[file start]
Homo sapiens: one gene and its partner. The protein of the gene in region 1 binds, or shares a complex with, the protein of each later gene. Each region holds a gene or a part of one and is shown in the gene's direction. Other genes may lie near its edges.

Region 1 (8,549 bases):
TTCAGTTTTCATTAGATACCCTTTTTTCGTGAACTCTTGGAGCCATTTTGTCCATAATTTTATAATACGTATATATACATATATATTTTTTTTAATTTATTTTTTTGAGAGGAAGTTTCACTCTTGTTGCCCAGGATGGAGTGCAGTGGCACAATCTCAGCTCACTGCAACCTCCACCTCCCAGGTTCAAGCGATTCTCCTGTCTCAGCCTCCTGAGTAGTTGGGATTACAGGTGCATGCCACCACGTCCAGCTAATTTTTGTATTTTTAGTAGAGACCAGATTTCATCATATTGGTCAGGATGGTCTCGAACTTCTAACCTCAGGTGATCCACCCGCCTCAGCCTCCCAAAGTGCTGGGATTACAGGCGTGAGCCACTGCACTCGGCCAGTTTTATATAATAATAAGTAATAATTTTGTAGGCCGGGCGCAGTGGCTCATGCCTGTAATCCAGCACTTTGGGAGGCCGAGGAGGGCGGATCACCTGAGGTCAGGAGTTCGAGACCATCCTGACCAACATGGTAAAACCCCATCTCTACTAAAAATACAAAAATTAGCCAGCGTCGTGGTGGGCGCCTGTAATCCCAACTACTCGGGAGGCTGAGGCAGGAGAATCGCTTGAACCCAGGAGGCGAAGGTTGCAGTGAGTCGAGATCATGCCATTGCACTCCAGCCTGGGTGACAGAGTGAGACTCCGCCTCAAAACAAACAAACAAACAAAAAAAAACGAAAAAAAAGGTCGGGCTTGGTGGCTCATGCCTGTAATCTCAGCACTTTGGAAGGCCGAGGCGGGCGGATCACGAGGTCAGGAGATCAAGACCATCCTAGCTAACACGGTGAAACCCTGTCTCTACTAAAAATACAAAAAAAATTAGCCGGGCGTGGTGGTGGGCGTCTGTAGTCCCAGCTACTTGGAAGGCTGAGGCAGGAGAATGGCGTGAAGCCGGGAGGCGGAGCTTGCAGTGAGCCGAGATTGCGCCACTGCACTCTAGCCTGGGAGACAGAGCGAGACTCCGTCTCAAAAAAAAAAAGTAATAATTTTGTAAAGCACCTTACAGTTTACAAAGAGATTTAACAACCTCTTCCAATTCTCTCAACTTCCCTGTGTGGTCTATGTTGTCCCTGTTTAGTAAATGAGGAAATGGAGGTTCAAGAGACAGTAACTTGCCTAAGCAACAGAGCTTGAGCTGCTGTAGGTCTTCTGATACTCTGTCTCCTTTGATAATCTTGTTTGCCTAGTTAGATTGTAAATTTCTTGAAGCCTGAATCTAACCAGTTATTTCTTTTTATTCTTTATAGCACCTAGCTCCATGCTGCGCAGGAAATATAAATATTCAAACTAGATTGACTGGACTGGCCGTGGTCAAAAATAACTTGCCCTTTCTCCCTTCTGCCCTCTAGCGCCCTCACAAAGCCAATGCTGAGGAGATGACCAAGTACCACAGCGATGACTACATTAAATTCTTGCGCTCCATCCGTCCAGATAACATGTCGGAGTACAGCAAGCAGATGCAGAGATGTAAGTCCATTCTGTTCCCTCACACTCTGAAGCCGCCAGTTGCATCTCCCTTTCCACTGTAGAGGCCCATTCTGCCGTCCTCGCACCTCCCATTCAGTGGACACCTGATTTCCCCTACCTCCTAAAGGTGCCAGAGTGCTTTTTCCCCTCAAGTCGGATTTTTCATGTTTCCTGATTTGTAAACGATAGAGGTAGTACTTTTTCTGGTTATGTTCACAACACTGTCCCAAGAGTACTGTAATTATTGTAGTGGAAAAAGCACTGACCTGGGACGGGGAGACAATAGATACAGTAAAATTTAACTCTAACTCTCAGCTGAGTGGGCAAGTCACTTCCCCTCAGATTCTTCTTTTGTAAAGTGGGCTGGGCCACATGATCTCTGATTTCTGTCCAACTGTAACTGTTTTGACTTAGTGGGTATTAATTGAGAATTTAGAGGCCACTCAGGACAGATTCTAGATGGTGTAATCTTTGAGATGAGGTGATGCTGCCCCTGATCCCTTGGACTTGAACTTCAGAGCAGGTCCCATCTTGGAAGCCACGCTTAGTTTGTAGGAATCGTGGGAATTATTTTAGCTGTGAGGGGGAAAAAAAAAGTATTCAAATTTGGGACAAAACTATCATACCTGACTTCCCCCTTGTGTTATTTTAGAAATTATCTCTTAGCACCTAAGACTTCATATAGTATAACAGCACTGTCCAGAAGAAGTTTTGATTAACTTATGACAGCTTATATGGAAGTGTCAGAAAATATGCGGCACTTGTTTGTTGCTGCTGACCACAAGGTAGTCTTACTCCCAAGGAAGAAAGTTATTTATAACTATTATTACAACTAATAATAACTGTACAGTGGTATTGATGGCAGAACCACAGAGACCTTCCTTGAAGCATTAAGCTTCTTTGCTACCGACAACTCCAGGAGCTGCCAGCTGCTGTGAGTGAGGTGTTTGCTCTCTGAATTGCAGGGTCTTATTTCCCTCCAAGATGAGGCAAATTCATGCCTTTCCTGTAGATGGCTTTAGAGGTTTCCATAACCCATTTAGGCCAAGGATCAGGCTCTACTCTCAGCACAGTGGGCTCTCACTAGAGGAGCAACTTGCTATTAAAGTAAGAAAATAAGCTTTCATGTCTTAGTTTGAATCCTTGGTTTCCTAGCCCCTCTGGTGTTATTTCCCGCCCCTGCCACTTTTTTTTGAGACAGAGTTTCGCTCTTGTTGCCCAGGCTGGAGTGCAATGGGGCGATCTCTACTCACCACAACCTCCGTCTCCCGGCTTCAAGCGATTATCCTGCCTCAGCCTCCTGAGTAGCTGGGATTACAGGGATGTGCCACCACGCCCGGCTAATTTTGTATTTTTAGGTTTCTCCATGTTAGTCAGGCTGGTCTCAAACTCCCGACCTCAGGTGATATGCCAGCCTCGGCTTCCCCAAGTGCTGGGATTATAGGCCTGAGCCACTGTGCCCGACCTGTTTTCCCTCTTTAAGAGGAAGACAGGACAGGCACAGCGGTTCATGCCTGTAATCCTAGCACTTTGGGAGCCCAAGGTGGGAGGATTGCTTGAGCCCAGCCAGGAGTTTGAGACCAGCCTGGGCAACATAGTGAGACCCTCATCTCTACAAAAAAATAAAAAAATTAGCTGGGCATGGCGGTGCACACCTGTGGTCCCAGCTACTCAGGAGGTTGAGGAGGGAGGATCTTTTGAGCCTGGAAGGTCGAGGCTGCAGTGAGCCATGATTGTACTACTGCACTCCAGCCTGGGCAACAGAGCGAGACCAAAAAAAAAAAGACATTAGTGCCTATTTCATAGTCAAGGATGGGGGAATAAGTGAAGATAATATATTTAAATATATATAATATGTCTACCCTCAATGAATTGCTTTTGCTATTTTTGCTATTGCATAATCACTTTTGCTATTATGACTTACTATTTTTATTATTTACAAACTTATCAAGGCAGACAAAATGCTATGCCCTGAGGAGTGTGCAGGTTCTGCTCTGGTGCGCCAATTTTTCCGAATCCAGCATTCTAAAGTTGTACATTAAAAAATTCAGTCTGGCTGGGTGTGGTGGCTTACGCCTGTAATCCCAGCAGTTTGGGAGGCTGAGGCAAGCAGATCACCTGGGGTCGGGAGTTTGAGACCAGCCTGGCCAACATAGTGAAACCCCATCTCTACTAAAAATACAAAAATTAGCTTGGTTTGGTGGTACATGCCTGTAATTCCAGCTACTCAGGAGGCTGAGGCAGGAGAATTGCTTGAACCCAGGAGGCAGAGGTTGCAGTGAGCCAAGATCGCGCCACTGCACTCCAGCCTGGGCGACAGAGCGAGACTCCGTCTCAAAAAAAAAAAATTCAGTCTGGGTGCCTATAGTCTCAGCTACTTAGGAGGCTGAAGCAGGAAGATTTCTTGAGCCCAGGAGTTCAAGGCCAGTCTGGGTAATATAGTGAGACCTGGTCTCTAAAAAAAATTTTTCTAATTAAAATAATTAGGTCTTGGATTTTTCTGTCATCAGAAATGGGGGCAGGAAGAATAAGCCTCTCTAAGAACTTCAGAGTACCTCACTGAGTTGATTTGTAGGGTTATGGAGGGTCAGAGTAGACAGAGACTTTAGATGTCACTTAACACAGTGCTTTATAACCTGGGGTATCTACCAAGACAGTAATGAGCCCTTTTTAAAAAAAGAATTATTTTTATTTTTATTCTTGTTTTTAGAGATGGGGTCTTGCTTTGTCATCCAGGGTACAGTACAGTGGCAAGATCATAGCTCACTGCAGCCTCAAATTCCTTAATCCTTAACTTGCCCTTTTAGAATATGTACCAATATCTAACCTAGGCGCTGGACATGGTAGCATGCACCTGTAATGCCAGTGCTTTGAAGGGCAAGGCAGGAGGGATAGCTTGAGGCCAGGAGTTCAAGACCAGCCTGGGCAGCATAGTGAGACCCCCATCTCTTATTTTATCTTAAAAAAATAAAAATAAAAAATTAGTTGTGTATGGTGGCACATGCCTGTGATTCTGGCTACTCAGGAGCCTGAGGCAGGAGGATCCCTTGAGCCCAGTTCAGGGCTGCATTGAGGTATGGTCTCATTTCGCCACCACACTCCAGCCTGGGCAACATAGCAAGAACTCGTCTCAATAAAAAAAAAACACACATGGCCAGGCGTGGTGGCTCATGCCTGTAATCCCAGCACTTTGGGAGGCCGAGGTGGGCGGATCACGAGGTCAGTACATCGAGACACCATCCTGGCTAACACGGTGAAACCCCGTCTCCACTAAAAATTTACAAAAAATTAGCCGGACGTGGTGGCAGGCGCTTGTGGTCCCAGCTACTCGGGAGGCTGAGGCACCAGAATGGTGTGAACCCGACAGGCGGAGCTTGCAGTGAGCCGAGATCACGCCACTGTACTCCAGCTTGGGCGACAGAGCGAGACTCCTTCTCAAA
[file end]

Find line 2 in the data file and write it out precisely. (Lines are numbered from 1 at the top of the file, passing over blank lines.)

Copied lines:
Region 1 (8,549 bases):